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George Eliot The Last Victorian Unknown Binding – 1998


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Product details

  • Unknown Binding
  • Publisher: Fourth Estate; First Edition edition (1998)
  • ASIN: B0035WC1MK
  • Average Customer Review: 4.2 out of 5 stars  See all reviews (9 customer reviews)

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4.2 out of 5 stars
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Most Helpful Customer Reviews

24 of 24 people found the following review helpful By A Customer on 12 July 1999
Format: Paperback
I thoroughly enjoyed reading George Eliot the last Victorian by Kathryn Hughes which is a fascinating account of the scandalous life led by Eliot who turned her back on Victorian society in order to live life as she chose. When reading the biography it is hard to remember that Kathryn Hughes has not actually met George Eliot since she appears to know her so well and write affectionately about her as one might a close friend. This book not only describes the life, loves and works of George Eliot but also paints a vivid picture of Victorian literary circles. I feel I now have a much better understanding of the obstacles that Eliot had to overcome in order to write and therefore can appreciate her works all the more.
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5 of 5 people found the following review helpful By booksetc on 28 July 2010
Format: Paperback
Scholarly but very readable. I knew nothing about George Eliot other than that she shocked Victorian society by living with a married man, George Henry Lewes. (In fact, Lewes's wife never begrudged this relationship, as she had several children by her own lover ... and George Eliot supported the whole brood).
As ever, Kathryn Hughes brings her subject alive. Fascinating that George Eliot, that literary giant, was so emotionally needy and bu the end of this biography you feel you have known her for many years. Didn't enjoy it as much as Hughes's biography of Mrs Beeton, but that's only because Mrs Beeton was such a cracking good story.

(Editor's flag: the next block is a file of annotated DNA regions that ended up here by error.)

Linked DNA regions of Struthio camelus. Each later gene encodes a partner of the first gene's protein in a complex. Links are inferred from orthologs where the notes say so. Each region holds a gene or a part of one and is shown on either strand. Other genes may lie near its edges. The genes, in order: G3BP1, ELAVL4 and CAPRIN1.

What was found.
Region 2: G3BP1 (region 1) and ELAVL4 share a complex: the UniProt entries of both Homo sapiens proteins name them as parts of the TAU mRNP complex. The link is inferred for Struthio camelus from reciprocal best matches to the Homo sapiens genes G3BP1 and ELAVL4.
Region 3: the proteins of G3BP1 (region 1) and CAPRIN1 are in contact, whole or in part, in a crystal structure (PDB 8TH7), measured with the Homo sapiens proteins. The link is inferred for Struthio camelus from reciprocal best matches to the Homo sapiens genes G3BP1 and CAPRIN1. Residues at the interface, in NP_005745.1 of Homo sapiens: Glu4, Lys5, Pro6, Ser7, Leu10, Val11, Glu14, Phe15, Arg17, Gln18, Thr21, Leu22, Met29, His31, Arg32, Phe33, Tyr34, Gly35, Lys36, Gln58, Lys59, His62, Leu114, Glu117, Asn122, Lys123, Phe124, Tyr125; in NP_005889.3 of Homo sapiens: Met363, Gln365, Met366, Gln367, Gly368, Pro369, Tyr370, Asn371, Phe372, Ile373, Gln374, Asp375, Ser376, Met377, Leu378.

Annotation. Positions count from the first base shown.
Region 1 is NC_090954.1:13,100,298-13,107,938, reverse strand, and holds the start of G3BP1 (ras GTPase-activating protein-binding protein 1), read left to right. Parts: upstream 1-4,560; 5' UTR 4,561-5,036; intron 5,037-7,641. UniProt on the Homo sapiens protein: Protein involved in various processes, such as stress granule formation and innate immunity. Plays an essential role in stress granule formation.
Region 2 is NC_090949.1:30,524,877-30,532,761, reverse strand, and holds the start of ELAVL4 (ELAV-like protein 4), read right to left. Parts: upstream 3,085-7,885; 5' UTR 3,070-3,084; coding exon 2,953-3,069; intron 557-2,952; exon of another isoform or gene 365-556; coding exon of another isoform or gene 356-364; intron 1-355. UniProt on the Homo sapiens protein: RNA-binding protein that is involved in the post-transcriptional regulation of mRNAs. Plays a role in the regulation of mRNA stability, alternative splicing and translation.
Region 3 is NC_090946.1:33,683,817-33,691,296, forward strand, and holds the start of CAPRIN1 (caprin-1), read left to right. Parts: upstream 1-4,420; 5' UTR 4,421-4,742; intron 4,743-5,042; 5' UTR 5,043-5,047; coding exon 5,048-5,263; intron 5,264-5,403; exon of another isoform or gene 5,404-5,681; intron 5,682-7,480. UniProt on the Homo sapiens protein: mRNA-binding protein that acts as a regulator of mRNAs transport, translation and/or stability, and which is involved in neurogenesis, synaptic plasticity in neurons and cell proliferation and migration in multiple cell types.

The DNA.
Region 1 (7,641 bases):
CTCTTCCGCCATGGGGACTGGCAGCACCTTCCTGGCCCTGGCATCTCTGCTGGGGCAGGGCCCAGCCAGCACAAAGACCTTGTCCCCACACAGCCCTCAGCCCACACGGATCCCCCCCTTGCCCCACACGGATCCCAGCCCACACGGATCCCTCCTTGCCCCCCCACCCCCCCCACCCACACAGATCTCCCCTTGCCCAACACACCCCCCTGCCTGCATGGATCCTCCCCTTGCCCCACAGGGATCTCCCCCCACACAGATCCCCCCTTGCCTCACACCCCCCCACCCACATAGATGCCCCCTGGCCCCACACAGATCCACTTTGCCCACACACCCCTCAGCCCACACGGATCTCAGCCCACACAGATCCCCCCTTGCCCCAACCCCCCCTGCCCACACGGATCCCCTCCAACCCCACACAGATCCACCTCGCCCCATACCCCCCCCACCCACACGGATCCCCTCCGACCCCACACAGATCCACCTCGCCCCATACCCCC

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2 of 2 people found the following review helpful By autodidact on 23 Oct. 2014
Format: Kindle Edition Verified Purchase
I admit to a certain amount of rumination in choosing between four and five stars for this biography. But perhaps it's better to describe the book. It is a useful biography of Mary Ann Evans from childhood to her long-term unofficial marriage to George Lewes and her final short-lived marriage to John Cross. The story of how she first made her way into the literary avant-garde and her first tentative pieces of journalism is well-told.

Each of the major novels is analysed. The poetry gets short shrift, probably rightly. Kathryn Hughes brings out the major contradiction from the novels that all the George Eliot heroines, unlike the author, end up settling for dutiful work in relative obscurity. Hughes is also right that the Eliot heroes, from Adam Bede to Daniel Deronda, have a tendency to priggishness. But I imagine most readers of this book will have read at least some of the novels, and will have their own views.

I think Hughes' judgements are sound, though I hope not too many people are put off reading Romola. Despite the shortcomings of that novel and the insufferable saintliness of the eponymous heroine, the villain Tito Melema is an interesting psychological portrait of the lazy and comfort-loving route to evil. Most importantly, Hughes does full justice to the towering achievement of Middlemarch. Eliot's innate social conservatism is drawn out as a common thread across all the novels, most explicitly in the analysis of Felix Holt.

So, this book will help you understand the background of the woman that became George Eliot and her remarkable intellect that made a lasting contribution to the novel. Well worth a read.
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9 of 10 people found the following review helpful By A Customer on 19 Feb. 1999
Format: Hardcover
An amazing insight into the constraints society put upon Victorian women and the stultifying existence of the intelligent woman. Kathryn Hughes reveals the determination that George Elliot had to have to rebel against society,live as she chose and publish what she wanted to write.
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2 of 3 people found the following review helpful By Vikil on 10 May 2012
Format: Paperback Verified Purchase
Despite the unfortunate title (George Elliot may have supported but definitely didn't live by Victorian family values) and misleading cover picture (Elliot was definitely not a looker..) the book itself is very well written and the narrative gives historical perspective to Marian's unconventional personal story. Having read through it, it is astounding what influence she had on the literary scene in England considering the small number of books she written and even smaller number of books which are readable today. Overall well worth the read for the personal story and the historical perspective.
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